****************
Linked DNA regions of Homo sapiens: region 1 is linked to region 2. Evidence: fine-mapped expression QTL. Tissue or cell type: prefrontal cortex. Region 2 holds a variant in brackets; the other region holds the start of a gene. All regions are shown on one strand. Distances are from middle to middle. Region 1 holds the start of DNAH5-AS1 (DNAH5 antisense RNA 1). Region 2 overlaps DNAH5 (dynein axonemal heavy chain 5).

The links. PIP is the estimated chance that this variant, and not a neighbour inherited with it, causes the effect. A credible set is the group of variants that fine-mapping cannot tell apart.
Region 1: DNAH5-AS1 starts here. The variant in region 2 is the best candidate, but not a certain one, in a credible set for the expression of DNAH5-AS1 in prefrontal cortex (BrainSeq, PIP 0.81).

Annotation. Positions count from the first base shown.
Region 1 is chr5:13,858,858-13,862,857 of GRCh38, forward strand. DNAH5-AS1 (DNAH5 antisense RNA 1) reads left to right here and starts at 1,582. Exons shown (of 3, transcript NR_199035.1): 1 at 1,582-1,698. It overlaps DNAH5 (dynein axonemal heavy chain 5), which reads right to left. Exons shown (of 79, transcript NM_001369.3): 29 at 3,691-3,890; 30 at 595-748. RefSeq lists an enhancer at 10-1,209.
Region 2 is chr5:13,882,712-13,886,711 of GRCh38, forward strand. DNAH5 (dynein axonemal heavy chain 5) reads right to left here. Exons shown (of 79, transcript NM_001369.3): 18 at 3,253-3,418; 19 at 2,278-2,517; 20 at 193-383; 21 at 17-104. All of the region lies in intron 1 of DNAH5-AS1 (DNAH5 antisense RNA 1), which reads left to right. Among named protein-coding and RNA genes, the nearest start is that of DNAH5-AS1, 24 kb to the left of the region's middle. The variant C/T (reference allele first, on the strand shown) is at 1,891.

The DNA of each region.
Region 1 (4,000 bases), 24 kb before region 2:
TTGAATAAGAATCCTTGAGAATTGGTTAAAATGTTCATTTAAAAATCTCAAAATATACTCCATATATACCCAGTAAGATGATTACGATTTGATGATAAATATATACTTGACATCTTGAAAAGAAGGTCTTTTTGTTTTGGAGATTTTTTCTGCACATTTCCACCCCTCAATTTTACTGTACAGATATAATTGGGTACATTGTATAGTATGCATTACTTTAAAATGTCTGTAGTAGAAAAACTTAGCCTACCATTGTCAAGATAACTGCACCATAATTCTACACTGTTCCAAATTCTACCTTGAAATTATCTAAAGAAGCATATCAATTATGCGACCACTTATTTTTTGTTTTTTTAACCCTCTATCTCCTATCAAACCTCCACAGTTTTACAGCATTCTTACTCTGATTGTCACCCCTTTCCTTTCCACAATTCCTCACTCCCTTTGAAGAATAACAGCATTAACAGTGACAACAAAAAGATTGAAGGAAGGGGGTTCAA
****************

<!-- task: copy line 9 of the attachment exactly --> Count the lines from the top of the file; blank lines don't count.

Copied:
TTGAATAAGAATCCTTGAGAATTGGTTAAAATGTTCATTTAAAAATCTCAAAATATACTCCATATATACCCAGTAAGATGATTACGATTTGATGATAAATATATACTTGACATCTTGAAAAGAAGGTCTTTTTGTTTTGGAGATTTTTTCTGCACATTTCCACCCCTCAATTTTACTGTACAGATATAATTGGGTACATTGTATAGTATGCATTACTTTAAAATGTCTGTAGTAGAAAAACTTAGCCTACCATTGTCAAGATAACTGCACCATAATTCTACACTGTTCCAAATTCTACCTTGAAATTATCTAAAGAAGCATATCAATTATGCGACCACTTATTTTTTGTTTTTTTAACCCTCTATCTCCTATCAAACCTCCACAGTTTTACAGCATTCTTACTCTGATTGTCACCCCTTTCCTTTCCACAATTCCTCACTCCCTTTGAAGAATAACAGCATTAACAGTGACAACAAAAAGATTGAAGGAAGGGGGTTCAA